While critics sometimes rail against the “light touch” regulatory regime in Ireland, in practice the Office of the Data Protection Commissioner operates in a pragmatic manner to help organisations develop and implement practices, policies, and procedures for processing that meet the requirements of the data protection legislation in Europe. The outgoing Data Protection Commissioner, Billy Hawkes, has commented on a number of occasions over the past few years that Ireland needed to learn from, and has learned from, weaknesses in the Regulatory approach that existed in the Irish Financial Services sector. In that context, the “guiding hand” approach that exists should not be confused with a “light touch.” Prosecutions do take place, and with the increase in potential penalties under the EU data protection regulation, and a new Data Protection Commissioner being appointed in the coming weeks, it is likely that prosecutions may become more frequent. However, organisations that engage early with the Office of the Commissioner and actively and continually seek to implement appropriate standards of technical and organisation controls to ensure that the security and privacy of personal data under their control is protected will likely find day-to-day interactions with the Office of the Data Protection Commissioner to be pragmatic. The forthcoming opening of a satellite office for the Office of the Commissioner in Dublin will be a further benefit to organisations looking to host their data in Ireland.
  1. Political Priority
A significant feature of Ireland’s positioning on data protection now is that the government recently appointed a Junior Minister with responsibility for data protection, Dara Murphy. This ministry spans two key government departments, the Taoiseach (Prime Minister) and Foreign Affairs. While only appointed a few weeks, Minister Murphy has already indicated that his office will be closely watching the developments in the legal action against Microsoft seeking to compel disclosure to U.S. authorities of data held by Microsoft in its Dublin Data Centre. Data protection is now seen in government as a priority area for Ireland, and an area where the responsible Minister himself feels that there “is an absence of sufficient protection and legislation”.  This, combined with the fact that the Irish Data Protection Commissioner received increased funding and resources over the past few years, at a time when the rest of the public sector was undergoing cutbacks, sends a clear message of the political commitment to ensuring an effective data protection regime in Ireland that strikes an appropriate balance between a myriad of competing rights, duties, and legitimate interests.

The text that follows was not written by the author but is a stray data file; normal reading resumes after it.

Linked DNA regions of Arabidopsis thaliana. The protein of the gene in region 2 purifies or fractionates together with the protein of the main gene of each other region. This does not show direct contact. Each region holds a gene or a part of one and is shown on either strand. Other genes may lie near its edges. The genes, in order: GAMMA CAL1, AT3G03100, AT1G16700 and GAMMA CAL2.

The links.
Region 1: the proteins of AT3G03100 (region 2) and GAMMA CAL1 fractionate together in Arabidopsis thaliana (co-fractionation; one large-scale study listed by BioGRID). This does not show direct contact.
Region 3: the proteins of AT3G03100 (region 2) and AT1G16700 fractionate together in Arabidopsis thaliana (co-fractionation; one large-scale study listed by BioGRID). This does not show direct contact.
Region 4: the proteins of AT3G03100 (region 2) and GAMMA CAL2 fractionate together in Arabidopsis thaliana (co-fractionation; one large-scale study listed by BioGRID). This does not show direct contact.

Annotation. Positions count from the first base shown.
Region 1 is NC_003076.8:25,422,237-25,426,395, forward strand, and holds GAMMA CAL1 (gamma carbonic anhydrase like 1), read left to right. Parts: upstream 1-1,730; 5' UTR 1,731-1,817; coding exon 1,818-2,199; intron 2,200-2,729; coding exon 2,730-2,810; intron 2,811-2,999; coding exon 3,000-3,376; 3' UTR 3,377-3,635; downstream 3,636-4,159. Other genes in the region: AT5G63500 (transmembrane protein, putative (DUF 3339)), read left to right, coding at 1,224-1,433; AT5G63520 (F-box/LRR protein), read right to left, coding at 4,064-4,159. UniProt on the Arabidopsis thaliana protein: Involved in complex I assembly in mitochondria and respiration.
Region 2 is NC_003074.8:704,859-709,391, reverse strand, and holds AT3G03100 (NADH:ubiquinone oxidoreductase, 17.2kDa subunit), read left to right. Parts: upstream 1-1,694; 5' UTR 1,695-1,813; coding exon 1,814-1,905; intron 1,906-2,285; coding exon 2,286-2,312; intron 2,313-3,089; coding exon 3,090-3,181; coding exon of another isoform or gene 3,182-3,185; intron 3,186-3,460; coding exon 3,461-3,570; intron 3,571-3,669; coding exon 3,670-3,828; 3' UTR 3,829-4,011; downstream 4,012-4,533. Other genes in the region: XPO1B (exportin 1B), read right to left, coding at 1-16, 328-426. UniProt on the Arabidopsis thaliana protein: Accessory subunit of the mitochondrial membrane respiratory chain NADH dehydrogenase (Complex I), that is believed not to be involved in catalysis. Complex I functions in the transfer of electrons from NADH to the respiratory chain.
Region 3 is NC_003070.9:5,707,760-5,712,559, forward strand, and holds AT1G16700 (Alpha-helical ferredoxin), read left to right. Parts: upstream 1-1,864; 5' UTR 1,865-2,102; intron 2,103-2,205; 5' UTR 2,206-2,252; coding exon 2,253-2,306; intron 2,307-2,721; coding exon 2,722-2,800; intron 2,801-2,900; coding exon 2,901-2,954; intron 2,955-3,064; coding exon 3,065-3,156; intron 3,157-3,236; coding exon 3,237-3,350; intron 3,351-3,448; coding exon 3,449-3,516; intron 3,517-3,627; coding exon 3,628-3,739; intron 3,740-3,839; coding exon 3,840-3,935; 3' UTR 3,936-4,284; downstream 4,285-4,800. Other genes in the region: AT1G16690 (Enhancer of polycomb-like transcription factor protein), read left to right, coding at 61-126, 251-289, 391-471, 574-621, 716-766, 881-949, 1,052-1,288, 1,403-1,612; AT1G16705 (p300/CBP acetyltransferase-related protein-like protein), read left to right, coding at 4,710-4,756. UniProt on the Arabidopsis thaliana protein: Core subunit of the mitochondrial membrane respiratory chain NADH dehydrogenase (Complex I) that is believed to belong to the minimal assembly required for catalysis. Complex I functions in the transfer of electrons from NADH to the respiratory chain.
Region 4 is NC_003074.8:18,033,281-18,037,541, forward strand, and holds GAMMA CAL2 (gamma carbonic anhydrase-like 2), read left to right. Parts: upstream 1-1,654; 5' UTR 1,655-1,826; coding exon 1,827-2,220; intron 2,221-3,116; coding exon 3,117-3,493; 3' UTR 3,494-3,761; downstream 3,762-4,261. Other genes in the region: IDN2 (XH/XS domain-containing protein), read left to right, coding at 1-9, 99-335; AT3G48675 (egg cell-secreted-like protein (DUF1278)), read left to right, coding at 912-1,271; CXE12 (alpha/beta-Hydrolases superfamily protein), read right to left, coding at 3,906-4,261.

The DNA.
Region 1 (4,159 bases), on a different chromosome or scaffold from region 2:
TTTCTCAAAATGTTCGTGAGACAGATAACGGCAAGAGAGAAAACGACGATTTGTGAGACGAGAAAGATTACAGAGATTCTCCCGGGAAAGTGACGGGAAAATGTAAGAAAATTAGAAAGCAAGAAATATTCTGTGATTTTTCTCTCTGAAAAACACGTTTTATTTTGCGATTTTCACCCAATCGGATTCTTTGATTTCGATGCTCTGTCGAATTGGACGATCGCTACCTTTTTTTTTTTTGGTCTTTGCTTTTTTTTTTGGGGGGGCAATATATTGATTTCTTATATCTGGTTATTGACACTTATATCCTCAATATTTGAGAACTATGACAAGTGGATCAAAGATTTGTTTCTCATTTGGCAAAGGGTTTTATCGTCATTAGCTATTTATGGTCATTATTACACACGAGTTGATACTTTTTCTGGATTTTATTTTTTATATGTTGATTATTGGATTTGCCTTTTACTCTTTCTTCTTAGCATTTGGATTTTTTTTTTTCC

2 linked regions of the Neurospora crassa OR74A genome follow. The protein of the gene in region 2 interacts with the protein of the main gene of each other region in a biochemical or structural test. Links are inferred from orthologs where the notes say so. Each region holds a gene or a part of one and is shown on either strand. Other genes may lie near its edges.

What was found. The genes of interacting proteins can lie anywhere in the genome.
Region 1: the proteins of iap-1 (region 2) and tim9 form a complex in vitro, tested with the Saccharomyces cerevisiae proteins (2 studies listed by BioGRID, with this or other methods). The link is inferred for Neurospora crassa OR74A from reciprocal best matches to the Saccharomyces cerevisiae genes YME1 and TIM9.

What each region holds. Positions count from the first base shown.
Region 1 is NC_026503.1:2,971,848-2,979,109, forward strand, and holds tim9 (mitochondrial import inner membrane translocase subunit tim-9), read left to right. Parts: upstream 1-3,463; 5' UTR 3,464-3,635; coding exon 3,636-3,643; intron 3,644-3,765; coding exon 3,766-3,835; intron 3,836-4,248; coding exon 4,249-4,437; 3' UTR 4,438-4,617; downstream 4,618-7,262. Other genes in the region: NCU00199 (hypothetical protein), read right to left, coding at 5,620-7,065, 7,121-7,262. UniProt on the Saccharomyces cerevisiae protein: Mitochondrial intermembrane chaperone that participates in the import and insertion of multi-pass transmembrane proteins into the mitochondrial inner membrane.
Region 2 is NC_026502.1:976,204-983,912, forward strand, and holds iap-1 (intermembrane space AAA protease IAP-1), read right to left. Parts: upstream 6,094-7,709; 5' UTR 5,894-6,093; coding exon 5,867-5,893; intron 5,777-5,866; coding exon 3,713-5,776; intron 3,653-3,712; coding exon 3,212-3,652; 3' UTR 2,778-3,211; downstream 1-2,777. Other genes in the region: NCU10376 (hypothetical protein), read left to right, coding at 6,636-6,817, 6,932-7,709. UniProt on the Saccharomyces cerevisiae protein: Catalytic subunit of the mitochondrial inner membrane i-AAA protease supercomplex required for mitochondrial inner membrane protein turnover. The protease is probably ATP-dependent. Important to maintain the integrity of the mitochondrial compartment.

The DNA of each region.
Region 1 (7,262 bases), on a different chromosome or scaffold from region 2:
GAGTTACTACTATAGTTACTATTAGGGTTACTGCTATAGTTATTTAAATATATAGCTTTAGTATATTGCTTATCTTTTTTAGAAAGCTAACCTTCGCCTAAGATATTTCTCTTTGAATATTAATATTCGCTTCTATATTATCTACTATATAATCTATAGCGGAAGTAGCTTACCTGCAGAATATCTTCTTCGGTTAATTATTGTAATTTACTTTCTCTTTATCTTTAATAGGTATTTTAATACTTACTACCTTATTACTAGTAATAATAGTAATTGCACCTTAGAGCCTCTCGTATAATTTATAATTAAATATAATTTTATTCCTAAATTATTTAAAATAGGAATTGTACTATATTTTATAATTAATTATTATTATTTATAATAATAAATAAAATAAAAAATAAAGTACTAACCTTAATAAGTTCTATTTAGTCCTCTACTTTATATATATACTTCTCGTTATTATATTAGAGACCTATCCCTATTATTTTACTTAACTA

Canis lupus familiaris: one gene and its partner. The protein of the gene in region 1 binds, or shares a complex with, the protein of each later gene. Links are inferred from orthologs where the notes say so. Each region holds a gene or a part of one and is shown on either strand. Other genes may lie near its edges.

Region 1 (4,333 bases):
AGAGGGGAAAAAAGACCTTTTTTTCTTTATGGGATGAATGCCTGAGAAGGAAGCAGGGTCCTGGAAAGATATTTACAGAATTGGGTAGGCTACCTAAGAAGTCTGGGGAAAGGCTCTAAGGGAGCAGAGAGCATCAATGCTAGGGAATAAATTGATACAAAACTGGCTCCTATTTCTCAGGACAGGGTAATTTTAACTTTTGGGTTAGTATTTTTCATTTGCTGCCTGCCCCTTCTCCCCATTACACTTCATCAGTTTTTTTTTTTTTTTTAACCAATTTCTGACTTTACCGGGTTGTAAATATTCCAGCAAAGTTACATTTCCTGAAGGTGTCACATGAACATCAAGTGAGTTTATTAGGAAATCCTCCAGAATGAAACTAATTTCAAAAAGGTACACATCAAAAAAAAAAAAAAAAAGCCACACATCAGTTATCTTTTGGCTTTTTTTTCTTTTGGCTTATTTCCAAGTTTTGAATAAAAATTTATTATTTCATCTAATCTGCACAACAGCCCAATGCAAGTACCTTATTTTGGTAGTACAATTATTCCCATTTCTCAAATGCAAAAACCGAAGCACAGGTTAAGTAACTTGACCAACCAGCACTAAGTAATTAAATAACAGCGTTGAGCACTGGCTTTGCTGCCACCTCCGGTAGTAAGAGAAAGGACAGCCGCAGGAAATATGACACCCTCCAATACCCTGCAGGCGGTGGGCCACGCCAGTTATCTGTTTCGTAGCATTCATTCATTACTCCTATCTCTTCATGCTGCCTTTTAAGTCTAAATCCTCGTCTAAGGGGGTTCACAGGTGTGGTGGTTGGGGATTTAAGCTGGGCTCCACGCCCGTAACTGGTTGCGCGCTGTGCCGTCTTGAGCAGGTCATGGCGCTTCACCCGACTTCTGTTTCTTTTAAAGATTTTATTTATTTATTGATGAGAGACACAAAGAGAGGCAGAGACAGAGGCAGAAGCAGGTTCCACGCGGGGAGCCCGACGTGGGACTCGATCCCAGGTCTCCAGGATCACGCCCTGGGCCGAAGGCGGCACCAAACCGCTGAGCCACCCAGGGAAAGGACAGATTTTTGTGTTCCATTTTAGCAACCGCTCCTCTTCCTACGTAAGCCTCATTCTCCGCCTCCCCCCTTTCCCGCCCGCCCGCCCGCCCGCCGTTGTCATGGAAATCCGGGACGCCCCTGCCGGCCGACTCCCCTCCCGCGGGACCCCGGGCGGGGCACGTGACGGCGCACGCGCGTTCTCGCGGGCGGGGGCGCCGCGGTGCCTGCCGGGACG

1. Wider Political and Regulatory Context
Data centre investments are large capital projects. Therefore, it is necessary to be sure of the regulatory frameworks that might affect the operation of your data centre. Ireland is a politically stable member of the EU and, as a result, will implement the EU data protection regulation when it is finally adopted. Other jurisdictions which might be potential candidates for data centre investment have open questions about their continued future involvement in the EU and their approach to fundamental rights related to data. The UK has a promised ‘in or out’ referendum on their membership of the EU and this could affect the legal status of data processed in the UK in the future. Add to this the uncertainty surrounding the future status of Scotland with its forthcoming referendum on independence. Scotland would have to reapply for membership of the EU, which would require a change to EU treaties, and which may require consensus to be reached by existing EU member states before Scotland could join the EU as a sovereign nation. There is a risk therefore, depending on how citizens of Scotland and the rest of the UK vote in two forthcoming referendums, any data centre investment in the UK or locating data in Scotland could, almost overnight, cease to have the certainty of a common legal framework for data protection as other EU member states. For organisations wanting a foothold for their organisations in the UK, but the certainty of having their data hosted in an EU member state, the island of Ireland provides a flexible solution, with data being hosted in the Republic and other functions being performed in Northern Ireland. This could give organisations a “best of both worlds” and hedge the risks associated with the UK’s ‘love/hate’ relationship with the EU.